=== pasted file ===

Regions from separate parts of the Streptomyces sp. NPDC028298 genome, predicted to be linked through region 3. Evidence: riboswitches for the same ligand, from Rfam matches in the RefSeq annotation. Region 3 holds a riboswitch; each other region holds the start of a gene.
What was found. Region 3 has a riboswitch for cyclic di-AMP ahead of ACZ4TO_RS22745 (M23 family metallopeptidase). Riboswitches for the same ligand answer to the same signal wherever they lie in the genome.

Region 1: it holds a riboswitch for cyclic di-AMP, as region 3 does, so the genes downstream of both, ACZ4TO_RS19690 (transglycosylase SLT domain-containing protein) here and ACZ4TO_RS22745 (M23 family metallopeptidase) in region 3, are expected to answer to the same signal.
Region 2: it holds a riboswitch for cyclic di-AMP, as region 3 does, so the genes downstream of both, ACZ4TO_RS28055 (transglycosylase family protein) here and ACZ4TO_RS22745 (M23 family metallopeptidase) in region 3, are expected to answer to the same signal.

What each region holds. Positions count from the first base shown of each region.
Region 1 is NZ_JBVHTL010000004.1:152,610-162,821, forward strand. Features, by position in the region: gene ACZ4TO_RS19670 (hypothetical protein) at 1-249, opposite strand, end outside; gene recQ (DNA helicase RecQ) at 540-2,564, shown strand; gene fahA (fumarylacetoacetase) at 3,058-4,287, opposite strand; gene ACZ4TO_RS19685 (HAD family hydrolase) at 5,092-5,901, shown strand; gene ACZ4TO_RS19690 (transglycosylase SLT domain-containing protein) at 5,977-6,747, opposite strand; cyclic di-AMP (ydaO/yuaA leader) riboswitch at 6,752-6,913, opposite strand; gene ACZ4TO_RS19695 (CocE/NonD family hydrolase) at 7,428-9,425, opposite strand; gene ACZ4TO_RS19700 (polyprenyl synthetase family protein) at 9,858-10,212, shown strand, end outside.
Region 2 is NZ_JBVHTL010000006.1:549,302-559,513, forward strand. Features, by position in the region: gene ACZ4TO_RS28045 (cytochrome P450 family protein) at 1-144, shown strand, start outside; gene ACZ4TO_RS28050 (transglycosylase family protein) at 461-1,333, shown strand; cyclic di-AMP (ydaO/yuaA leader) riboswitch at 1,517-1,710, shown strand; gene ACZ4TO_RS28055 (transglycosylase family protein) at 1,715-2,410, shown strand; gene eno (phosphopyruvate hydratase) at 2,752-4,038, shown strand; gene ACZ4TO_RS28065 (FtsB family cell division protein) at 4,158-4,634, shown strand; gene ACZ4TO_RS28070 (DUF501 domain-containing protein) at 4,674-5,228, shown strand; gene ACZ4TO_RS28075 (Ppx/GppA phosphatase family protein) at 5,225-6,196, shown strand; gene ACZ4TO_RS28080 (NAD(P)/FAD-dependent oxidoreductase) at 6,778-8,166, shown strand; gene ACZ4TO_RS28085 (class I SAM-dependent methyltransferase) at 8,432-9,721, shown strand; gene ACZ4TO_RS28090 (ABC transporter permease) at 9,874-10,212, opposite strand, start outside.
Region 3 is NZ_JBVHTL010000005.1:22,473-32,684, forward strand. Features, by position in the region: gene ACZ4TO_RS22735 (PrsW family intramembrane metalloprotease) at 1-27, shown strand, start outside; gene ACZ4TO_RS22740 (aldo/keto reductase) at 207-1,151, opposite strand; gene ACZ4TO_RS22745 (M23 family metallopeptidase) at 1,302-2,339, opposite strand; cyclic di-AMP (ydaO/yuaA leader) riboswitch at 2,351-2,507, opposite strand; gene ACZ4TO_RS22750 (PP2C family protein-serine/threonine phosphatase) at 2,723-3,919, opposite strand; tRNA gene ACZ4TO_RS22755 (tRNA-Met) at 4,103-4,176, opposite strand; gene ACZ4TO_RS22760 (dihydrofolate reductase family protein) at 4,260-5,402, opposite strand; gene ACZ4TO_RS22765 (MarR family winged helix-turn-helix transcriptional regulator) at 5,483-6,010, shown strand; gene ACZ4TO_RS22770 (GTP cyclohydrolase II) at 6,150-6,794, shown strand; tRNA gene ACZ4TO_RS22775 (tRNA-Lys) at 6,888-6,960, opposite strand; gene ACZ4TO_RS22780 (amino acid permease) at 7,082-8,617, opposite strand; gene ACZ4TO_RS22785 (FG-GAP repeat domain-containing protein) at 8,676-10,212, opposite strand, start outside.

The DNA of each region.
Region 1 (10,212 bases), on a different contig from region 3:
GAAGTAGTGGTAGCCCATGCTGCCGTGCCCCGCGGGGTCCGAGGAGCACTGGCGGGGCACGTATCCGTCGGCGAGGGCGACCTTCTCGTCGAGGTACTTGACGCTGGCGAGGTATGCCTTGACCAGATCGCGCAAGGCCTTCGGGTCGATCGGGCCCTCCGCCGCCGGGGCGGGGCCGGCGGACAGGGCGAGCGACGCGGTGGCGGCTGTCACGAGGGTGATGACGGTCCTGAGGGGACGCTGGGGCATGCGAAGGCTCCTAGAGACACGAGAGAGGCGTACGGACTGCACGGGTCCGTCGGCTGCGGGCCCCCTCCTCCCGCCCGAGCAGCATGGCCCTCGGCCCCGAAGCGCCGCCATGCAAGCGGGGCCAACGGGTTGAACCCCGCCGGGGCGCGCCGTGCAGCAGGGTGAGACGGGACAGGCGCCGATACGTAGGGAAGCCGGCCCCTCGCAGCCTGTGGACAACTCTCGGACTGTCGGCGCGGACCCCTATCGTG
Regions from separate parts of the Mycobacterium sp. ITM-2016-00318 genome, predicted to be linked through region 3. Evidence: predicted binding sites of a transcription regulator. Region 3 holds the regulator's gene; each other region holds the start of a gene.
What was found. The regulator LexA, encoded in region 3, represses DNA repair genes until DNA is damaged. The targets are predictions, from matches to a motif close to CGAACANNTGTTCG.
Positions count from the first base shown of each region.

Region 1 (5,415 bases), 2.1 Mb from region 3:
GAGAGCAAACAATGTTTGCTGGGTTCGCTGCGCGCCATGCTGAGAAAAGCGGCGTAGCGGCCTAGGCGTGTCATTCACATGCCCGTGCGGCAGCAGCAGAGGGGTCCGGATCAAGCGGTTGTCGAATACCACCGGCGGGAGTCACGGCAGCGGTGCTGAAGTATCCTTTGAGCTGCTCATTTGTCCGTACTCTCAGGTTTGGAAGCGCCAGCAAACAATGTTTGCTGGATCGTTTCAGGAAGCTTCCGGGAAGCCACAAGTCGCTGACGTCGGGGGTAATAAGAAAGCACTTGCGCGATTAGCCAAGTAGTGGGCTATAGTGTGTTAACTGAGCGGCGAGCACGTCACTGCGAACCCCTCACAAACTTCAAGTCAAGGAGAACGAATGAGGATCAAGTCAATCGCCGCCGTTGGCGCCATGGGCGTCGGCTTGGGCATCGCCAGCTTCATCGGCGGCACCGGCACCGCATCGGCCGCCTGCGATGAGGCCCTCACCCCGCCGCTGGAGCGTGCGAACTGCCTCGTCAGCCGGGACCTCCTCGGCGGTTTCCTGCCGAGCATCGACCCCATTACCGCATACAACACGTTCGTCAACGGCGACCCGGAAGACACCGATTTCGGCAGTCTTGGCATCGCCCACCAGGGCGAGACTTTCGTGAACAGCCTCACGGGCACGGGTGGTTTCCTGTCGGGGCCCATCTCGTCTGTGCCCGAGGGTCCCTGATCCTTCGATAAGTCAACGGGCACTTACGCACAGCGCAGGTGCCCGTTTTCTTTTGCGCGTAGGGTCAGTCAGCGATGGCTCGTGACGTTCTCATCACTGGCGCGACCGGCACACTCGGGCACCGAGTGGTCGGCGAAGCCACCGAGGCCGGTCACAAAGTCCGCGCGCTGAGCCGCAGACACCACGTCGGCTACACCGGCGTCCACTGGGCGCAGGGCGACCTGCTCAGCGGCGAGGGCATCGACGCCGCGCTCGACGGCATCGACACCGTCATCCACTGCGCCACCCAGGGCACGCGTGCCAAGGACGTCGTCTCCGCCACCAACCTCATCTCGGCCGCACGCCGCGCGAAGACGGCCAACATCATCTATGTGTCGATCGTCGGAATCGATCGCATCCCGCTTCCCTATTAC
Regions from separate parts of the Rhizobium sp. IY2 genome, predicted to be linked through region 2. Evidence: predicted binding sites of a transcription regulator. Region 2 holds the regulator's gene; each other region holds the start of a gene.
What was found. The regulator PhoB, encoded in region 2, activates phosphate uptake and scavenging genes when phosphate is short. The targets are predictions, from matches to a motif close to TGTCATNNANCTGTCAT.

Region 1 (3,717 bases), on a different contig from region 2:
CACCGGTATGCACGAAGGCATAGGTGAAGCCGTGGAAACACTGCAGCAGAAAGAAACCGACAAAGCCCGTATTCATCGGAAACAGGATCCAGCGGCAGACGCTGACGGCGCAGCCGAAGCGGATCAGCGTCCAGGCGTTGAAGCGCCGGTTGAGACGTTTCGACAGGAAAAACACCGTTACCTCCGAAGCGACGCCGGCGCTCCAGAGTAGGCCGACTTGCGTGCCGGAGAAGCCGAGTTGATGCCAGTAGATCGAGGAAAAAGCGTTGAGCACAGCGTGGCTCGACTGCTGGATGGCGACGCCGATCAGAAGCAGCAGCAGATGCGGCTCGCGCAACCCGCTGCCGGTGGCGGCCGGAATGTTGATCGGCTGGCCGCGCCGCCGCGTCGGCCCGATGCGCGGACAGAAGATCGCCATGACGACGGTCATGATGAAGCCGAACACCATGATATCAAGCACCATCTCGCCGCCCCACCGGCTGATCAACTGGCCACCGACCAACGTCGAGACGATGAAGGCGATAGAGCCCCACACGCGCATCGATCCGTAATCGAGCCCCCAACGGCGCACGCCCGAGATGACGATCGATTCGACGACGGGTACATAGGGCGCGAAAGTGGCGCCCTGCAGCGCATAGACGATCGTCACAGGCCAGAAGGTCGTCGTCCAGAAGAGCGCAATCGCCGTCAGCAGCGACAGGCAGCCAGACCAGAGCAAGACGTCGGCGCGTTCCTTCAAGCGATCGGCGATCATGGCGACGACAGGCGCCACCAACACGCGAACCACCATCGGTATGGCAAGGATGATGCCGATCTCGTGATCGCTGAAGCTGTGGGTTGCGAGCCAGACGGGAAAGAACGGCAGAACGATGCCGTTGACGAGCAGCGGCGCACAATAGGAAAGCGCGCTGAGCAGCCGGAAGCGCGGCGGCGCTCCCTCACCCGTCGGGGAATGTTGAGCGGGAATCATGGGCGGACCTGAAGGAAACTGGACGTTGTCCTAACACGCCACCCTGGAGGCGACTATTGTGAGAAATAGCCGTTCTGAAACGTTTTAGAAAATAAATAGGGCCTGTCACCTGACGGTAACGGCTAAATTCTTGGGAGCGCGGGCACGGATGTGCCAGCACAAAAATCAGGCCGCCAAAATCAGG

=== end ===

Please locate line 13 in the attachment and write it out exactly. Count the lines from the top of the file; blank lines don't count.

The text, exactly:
What was found. The regulator LexA, encoded in region 3, represses DNA repair genes until DNA is damaged. The targets are predictions, from matches to a motif close to CGAACANNTGTTCG.